The population structure in the panel of 143 barley accessions was analyzed using 149 SSR and 140 SRAP markers and a model-based approach in STRUCTURE. Based on both marker data, the [LnP(D)] appeared to be an increasing function of K for all the values observed. But the highest value for ΔK was detected at K=2, where the most significant increase of [LnP(D)] was observed from 1 to 2 (Fig. 1). At K=2, the panel was clearly categorized into two-rowed and six-rowed barleys (Fig. 2). Although the accessions were assigned into two groups based on two marker types, grouping by SSR data was more distinct compared with that of SRAP markers. Matthies et al. (2012), in a GWAS study of malting and kernel quality in barley, reported that grouping using SSRs was more accurate than using DArTs, a type of bi-allelic markers. The allocation of each individual to either groups was carried out based on the 60% membership threshold which was mostly corresponded to accessions row number, leaving two two-rowed (122 and 142) and four six-rowed (40, 41, 125, and 143) samples with admixed structure. In the resulting Q-matrix, all 63 six-rowed samples fell in Q1 sub-population except one individual (32). Interestingly, this individual resided in two-rowed subgroup derived from NJ dendrogram. Moreover, 13 individuals of 80 two-rowed samples remained in Q1 (six-rowed) group, of which 10 individuals stayed in a separate subgroup according to the dendrogram. The dominant stratification of the population according to NER was also confirmed by PCoA. The first two principal coordinates explained 20.5 and 8.0% of total marker variation, respectively. The first coordinate separated the accessions based on row number (Fig. 2). Overall, the clustering of accessions was consistent among various methods, and the genetic diversity within these groups was further explored. The extent of genetic differentiation among predefined sub-populations revealed by various methods was assessed by AMOVA. The percentage of molecular variance among sub-populations (Rst) was 0.24 when considering the NER as sub-populations. This value declined to 0.12 when the SGH of samples were regarded as sub-populations.

Figure 1. Delta K values as a function of K, according to Evanno et al. (2005). The higher value (K=2) was used to build Q-matrix, in which two clusters represented the number of ear rows of 143 barley samples.

Figure 2. Differentiating six- and two-rowed barley samples with unweighted neighbor joining tree based on Jaccard's dissimilarity (a), principal coordinate analysis on two first axes (b), and model-based clustering method based on Bayesian statistics into Q1 and Q2 clusters (c). Accessions belonging to the six- and two-rowed groups are in red (left side) and green (right side) respectively.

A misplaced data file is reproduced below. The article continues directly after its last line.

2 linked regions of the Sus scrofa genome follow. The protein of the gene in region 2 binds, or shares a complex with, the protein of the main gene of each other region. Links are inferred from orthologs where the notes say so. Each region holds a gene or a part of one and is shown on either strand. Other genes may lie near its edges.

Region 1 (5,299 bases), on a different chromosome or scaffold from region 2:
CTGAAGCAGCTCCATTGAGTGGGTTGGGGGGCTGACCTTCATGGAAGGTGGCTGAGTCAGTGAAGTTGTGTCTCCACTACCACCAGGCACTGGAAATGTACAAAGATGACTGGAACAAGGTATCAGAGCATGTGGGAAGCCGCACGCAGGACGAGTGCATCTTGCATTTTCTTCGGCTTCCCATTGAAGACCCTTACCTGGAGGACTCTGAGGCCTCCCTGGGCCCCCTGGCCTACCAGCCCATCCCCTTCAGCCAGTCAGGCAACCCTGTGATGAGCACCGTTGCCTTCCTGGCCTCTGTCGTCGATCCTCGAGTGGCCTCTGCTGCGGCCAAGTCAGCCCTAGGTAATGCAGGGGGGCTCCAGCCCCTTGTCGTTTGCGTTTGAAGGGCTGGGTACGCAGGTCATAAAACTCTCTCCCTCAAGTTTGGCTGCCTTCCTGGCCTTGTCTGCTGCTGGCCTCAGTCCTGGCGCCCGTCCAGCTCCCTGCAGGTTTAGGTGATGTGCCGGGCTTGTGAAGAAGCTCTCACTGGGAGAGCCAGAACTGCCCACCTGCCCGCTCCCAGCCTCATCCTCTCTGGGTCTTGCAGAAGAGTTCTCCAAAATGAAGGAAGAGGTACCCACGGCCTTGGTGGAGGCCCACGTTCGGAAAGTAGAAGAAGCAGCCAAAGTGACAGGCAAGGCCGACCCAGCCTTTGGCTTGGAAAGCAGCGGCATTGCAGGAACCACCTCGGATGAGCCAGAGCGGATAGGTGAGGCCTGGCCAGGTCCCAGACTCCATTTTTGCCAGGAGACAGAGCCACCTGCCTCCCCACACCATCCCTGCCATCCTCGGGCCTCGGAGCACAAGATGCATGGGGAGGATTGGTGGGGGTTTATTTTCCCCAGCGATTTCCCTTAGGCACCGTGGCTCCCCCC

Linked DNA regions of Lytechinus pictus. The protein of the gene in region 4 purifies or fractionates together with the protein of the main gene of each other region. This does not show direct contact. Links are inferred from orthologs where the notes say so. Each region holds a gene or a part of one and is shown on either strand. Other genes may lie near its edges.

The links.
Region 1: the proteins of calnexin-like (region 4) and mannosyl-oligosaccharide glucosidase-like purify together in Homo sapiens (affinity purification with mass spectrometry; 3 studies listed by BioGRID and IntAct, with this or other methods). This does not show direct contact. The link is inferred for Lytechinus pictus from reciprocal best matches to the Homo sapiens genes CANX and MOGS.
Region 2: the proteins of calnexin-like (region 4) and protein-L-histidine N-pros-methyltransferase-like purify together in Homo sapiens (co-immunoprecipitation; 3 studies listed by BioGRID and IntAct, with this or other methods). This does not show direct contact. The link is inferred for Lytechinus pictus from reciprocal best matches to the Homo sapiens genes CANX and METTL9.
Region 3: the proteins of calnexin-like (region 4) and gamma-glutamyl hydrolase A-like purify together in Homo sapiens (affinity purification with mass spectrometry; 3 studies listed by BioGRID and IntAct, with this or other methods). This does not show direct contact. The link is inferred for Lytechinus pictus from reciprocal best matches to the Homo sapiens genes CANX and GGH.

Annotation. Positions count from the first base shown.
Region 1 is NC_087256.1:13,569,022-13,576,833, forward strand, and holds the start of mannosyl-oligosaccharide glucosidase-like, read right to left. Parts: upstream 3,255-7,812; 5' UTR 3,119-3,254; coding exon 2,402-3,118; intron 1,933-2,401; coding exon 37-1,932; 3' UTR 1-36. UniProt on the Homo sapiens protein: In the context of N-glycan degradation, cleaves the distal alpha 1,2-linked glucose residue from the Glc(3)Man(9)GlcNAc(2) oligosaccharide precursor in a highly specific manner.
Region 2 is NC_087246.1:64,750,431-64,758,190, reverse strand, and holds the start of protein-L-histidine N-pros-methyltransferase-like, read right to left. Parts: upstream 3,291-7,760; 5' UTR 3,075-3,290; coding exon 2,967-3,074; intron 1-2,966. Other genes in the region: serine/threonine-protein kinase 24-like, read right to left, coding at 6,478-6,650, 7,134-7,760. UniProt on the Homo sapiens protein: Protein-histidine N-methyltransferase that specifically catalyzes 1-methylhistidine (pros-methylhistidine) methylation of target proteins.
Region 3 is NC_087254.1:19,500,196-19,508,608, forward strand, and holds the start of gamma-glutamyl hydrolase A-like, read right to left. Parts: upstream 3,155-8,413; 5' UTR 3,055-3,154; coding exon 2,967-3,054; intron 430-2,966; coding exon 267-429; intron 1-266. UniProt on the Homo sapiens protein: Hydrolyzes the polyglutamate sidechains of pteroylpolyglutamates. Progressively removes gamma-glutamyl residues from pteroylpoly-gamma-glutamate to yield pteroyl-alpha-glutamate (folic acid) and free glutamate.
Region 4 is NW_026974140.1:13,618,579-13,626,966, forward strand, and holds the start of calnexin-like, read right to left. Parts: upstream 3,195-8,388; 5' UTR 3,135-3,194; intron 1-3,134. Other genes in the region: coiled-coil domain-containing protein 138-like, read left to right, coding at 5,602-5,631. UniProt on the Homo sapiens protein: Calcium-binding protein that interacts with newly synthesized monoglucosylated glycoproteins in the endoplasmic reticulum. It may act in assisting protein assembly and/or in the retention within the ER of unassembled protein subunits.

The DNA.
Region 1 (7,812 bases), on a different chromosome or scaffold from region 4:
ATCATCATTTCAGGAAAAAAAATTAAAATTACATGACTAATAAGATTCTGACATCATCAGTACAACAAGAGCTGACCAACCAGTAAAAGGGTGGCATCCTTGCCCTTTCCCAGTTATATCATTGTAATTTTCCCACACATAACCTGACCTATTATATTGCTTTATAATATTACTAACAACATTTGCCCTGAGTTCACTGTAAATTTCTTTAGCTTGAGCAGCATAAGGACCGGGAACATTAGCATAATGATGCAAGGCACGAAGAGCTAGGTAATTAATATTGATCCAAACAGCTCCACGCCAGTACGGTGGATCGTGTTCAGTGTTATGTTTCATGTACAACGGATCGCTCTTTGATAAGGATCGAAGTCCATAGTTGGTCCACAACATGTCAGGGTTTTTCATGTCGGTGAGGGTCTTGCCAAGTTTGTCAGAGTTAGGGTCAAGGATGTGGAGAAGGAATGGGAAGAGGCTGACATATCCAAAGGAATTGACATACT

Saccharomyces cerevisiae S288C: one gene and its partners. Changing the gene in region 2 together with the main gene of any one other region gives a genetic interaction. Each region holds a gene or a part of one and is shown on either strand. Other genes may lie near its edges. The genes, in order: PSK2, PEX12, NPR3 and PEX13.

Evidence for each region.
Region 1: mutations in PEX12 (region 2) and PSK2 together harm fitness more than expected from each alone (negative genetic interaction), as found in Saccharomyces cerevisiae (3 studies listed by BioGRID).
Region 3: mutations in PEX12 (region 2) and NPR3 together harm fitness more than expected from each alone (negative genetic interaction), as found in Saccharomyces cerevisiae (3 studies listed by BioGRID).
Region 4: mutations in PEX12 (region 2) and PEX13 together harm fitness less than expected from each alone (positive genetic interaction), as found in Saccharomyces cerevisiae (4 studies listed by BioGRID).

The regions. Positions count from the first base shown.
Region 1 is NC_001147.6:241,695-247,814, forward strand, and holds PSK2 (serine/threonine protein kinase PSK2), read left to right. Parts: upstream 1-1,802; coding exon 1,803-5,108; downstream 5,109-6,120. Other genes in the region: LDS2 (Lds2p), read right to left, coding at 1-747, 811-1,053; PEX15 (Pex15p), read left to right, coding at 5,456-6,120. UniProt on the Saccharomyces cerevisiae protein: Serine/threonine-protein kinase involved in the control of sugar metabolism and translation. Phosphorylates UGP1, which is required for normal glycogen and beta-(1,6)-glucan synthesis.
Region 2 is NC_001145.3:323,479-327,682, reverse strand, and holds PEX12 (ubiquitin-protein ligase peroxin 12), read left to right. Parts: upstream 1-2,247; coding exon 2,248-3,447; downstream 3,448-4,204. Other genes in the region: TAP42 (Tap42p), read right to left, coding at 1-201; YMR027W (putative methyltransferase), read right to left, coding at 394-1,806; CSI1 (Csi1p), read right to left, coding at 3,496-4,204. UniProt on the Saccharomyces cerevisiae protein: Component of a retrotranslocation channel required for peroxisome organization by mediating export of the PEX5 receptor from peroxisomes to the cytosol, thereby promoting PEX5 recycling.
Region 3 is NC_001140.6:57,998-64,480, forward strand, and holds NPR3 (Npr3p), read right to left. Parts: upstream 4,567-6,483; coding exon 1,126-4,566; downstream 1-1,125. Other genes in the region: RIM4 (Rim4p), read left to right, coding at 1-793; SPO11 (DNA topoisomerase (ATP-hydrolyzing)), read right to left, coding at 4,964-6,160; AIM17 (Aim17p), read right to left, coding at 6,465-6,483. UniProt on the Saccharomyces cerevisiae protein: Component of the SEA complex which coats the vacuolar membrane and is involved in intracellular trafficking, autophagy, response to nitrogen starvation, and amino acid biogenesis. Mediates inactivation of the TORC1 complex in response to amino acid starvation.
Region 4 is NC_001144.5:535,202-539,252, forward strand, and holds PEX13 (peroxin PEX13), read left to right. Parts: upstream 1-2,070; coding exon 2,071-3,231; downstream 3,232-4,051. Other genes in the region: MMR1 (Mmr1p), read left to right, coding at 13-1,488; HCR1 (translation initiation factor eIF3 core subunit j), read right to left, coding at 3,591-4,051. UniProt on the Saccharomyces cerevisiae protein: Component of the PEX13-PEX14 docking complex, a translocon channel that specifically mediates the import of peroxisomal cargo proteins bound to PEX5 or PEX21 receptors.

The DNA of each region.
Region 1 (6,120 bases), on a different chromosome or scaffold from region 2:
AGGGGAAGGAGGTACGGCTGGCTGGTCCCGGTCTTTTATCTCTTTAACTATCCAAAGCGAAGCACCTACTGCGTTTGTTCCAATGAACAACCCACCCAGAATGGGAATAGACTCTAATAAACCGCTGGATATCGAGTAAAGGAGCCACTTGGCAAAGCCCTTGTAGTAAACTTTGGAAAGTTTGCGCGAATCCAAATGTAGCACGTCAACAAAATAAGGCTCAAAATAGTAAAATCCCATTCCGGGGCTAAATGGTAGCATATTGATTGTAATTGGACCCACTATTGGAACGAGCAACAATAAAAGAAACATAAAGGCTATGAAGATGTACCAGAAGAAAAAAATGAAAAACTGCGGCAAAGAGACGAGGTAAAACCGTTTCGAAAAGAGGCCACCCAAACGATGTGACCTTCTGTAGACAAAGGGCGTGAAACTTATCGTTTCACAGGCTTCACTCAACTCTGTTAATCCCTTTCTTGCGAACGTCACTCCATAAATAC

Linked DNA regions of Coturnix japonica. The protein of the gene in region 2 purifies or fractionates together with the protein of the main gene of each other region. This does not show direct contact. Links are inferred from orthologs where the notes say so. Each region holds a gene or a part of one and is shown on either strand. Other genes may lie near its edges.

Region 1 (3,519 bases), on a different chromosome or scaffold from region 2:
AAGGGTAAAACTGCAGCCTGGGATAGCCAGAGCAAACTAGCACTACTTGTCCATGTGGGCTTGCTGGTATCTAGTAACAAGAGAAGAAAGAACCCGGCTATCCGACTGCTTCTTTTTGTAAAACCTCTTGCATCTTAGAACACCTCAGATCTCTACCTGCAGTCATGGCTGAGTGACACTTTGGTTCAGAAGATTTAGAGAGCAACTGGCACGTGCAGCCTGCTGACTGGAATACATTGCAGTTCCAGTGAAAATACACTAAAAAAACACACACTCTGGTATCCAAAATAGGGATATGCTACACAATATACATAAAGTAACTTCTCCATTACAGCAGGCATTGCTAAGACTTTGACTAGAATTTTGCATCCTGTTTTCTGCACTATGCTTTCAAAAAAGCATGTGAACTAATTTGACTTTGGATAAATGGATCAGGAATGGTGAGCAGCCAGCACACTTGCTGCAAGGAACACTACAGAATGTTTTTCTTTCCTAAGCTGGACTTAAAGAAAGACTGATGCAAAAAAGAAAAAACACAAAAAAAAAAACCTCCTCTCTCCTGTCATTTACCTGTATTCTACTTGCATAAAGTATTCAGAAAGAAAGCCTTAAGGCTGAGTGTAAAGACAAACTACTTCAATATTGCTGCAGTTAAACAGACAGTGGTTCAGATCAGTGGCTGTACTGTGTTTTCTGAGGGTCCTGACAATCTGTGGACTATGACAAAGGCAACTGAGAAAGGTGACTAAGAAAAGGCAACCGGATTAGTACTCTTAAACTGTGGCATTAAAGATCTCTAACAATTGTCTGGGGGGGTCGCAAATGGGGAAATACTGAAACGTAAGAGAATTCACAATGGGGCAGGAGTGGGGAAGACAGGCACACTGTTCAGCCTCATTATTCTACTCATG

Comparison of models

Several models, linear (GLM and MLM) and allele frequency-based (AAT and SA), were used to detect associations between markers and 36 DUS traits. Using the GLM model, a total of 66 marker-trait associations was found considering -log10 Bonferroni threshold (0.05/684=4.13). The associations were reduced to 48 when a more stringent threshold (0.01/684=4.83) was considered. Moreover 61 and 72 associations were found after Bonferroni correction (0.05/684=4.13) in MLM models (Q+KJ and Q+KT) respectively, though some of them were different from those of GLM results. As their predictive value failed in pairwise marker-trait evaluations, they were considered as spurious associations.

For both binary and nominal (treated as binary) traits, the results of SA and AAT analyses based on allele frequencies between morphological states were mostly congruent with the results of GLM model, though the number of associations exceeding the Bonferroni threshold were much higher than that of the linear approach. Comparison of expected and observed P values in Q-Q plots showed that for all the categorical DUS traits, the observed p values from SA method greatly deviated from the expected p values in case of no genetic associations. For all six traits, the observed p values from SA had inflated probabilities compared to AAT and GLM tests, though the two latter models showed different behavior in Q-Q plots. The observed p values from GLM for four traits (i.e. hairiness of lower leaves sheaths, awn roughness, rachilla hair type of grain, and anthocyanin color of awn tips), were closer to expected p values showing less inflation (Fig. S3 [suppl.]). Overall, for binary and nominal DUS traits, we declared as associated markers those which surpassed the stringent threshold (4.83) in all three analyses i.e. the GLM (using TASSEL software) and AAT and SA (using PLINK software).

Marker-trait associations

A total of 684 alleles (in form of binary data) consisting 544 SSR alleles and 140 SRAP bands remained for association analysis, after removing markers with MAF<0.05 and those with more than 15% missing data.

Overall, there were several SSR markers that showed association with DUS traits compared to just one SRAP marker. However, employing the stringent threshold resulted in deletion of majority of putative associated SRAP markers as they probably represented spurious associations. Among these SSRs, EBMAC0039, GBM1366, and GBM1408 had only two alleles (like bi-allelic markers) that associated with binary traits. The first two associated with presence vs. absence of anthocyanin color in awn tips (AACT) and the latter was also correlated with short vs. long type of rachilla hair in grain (GRHT).